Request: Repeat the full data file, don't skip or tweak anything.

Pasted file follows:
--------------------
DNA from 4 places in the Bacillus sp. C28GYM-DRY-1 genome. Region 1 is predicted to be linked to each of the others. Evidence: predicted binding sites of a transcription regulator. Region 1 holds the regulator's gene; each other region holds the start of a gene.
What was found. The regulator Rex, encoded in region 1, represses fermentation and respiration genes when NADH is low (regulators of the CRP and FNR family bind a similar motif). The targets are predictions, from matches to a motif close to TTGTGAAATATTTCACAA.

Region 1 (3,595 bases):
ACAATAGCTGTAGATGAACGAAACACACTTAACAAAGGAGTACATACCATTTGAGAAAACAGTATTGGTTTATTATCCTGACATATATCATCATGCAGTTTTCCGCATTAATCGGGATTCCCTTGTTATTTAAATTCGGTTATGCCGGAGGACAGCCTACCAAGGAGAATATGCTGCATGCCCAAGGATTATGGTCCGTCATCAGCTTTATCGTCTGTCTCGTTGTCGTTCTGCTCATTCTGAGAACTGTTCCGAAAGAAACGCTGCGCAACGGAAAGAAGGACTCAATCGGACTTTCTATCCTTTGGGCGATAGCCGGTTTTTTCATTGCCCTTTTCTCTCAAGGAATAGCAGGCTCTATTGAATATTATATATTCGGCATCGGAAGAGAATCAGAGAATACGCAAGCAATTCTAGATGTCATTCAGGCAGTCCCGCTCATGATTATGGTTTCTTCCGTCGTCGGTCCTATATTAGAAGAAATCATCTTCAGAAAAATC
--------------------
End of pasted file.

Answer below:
DNA from 4 places in the Bacillus sp. C28GYM-DRY-1 genome. Region 1 is predicted to be linked to each of the others. Evidence: predicted binding sites of a transcription regulator. Region 1 holds the regulator's gene; each other region holds the start of a gene.
What was found. The regulator Rex, encoded in region 1, represses fermentation and respiration genes when NADH is low (regulators of the CRP and FNR family bind a similar motif). The targets are predictions, from matches to a motif close to TTGTGAAATATTTCACAA.

Region 1 (3,595 bases):
ACAATAGCTGTAGATGAACGAAACACACTTAACAAAGGAGTACATACCATTTGAGAAAACAGTATTGGTTTATTATCCTGACATATATCATCATGCAGTTTTCCGCATTAATCGGGATTCCCTTGTTATTTAAATTCGGTTATGCCGGAGGACAGCCTACCAAGGAGAATATGCTGCATGCCCAAGGATTATGGTCCGTCATCAGCTTTATCGTCTGTCTCGTTGTCGTTCTGCTCATTCTGAGAACTGTTCCGAAAGAAACGCTGCGCAACGGAAAGAAGGACTCAATCGGACTTTCTATCCTTTGGGCGATAGCCGGTTTTTTCATTGCCCTTTTCTCTCAAGGAATAGCAGGCTCTATTGAATATTATATATTCGGCATCGGAAGAGAATCAGAGAATACGCAAGCAATTCTAGATGTCATTCAGGCAGTCCCGCTCATGATTATGGTTTCTTCCGTCGTCGGTCCTATATTAGAAGAAATCATCTTCAGAAAAATC